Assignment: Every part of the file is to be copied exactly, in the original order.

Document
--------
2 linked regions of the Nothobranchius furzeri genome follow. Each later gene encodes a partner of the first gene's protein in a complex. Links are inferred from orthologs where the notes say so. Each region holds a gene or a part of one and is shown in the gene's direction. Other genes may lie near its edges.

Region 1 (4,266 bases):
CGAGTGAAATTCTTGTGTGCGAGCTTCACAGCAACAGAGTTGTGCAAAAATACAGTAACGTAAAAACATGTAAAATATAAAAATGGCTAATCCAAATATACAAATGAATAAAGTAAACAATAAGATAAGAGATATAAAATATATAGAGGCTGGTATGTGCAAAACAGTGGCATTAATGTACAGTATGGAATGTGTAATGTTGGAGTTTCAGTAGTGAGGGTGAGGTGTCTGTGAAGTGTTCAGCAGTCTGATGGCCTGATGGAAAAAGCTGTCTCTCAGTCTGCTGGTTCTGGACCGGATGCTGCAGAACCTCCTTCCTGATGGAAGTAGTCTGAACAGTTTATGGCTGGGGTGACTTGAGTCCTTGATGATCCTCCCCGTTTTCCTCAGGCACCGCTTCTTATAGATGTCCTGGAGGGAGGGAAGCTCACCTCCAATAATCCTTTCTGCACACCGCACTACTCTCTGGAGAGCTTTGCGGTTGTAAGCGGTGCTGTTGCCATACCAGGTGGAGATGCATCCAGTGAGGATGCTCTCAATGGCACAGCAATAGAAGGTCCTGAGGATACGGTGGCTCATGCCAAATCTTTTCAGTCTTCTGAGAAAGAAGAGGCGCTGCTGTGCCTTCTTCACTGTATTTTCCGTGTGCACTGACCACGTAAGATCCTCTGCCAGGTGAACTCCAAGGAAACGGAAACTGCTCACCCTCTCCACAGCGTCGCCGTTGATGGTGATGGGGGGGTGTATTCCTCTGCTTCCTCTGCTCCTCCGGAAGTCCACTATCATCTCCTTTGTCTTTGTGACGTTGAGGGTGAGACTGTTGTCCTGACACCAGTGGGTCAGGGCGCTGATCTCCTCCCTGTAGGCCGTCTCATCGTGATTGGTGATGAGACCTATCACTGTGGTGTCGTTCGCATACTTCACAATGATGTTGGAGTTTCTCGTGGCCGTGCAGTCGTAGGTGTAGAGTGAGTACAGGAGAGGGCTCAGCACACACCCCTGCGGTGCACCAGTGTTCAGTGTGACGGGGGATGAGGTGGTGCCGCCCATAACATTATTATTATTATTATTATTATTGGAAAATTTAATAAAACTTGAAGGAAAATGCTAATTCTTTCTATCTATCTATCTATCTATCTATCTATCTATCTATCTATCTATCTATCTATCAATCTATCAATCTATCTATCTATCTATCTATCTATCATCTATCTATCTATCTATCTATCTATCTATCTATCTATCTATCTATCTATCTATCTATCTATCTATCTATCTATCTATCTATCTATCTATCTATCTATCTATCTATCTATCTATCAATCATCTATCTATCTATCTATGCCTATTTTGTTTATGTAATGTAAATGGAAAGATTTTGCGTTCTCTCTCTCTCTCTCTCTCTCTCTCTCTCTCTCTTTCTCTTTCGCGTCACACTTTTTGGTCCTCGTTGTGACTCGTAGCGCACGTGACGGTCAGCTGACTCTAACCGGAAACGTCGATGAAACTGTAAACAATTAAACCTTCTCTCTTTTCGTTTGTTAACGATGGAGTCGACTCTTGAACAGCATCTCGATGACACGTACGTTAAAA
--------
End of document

2 linked regions of the Nothobranchius furzeri genome follow. Each later gene encodes a partner of the first gene's protein in a complex. Links are inferred from orthologs where the notes say so. Each region holds a gene or a part of one and is shown in the gene's direction. Other genes may lie near its edges.

Region 1 (4,266 bases):
CGAGTGAAATTCTTGTGTGCGAGCTTCACAGCAACAGAGTTGTGCAAAAATACAGTAACGTAAAAACATGTAAAATATAAAAATGGCTAATCCAAATATACAAATGAATAAAGTAAACAATAAGATAAGAGATATAAAATATATAGAGGCTGGTATGTGCAAAACAGTGGCATTAATGTACAGTATGGAATGTGTAATGTTGGAGTTTCAGTAGTGAGGGTGAGGTGTCTGTGAAGTGTTCAGCAGTCTGATGGCCTGATGGAAAAAGCTGTCTCTCAGTCTGCTGGTTCTGGACCGGATGCTGCAGAACCTCCTTCCTGATGGAAGTAGTCTGAACAGTTTATGGCTGGGGTGACTTGAGTCCTTGATGATCCTCCCCGTTTTCCTCAGGCACCGCTTCTTATAGATGTCCTGGAGGGAGGGAAGCTCACCTCCAATAATCCTTTCTGCACACCGCACTACTCTCTGGAGAGCTTTGCGGTTGTAAGCGGTGCTGTTGCCATACCAGGTGGAGATGCATCCAGTGAGGATGCTCTCAATGGCACAGCAATAGAAGGTCCTGAGGATACGGTGGCTCATGCCAAATCTTTTCAGTCTTCTGAGAAAGAAGAGGCGCTGCTGTGCCTTCTTCACTGTATTTTCCGTGTGCACTGACCACGTAAGATCCTCTGCCAGGTGAACTCCAAGGAAACGGAAACTGCTCACCCTCTCCACAGCGTCGCCGTTGATGGTGATGGGGGGGTGTATTCCTCTGCTTCCTCTGCTCCTCCGGAAGTCCACTATCATCTCCTTTGTCTTTGTGACGTTGAGGGTGAGACTGTTGTCCTGACACCAGTGGGTCAGGGCGCTGATCTCCTCCCTGTAGGCCGTCTCATCGTGATTGGTGATGAGACCTATCACTGTGGTGTCGTTCGCATACTTCACAATGATGTTGGAGTTTCTCGTGGCCGTGCAGTCGTAGGTGTAGAGTGAGTACAGGAGAGGGCTCAGCACACACCCCTGCGGTGCACCAGTGTTCAGTGTGACGGGGGATGAGGTGGTGCCGCCCATAACATTATTATTATTATTATTATTATTGGAAAATTTAATAAAACTTGAAGGAAAATGCTAATTCTTTCTATCTATCTATCTATCTATCTATCTATCTATCTATCTATCTATCTATCTATCAATCTATCAATCTATCTATCTATCTATCTATCTATCATCTATCTATCTATCTATCTATCTATCTATCTATCTATCTATCTATCTATCTATCTATCTATCTATCTATCTATCTATCTATCTATCTATCTATCTATCTATCTATCTATCTATCAATCATCTATCTATCTATCTATGCCTATTTTGTTTATGTAATGTAAATGGAAAGATTTTGCGTTCTCTCTCTCTCTCTCTCTCTCTCTCTCTCTCTCTTTCTCTTTCGCGTCACACTTTTTGGTCCTCGTTGTGACTCGTAGCGCACGTGACGGTCAGCTGACTCTAACCGGAAACGTCGATGAAACTGTAAACAATTAAACCTTCTCTCTTTTCGTTTGTTAACGATGGAGTCGACTCTTGAACAGCATCTCGATGACACGTACGTTAAAA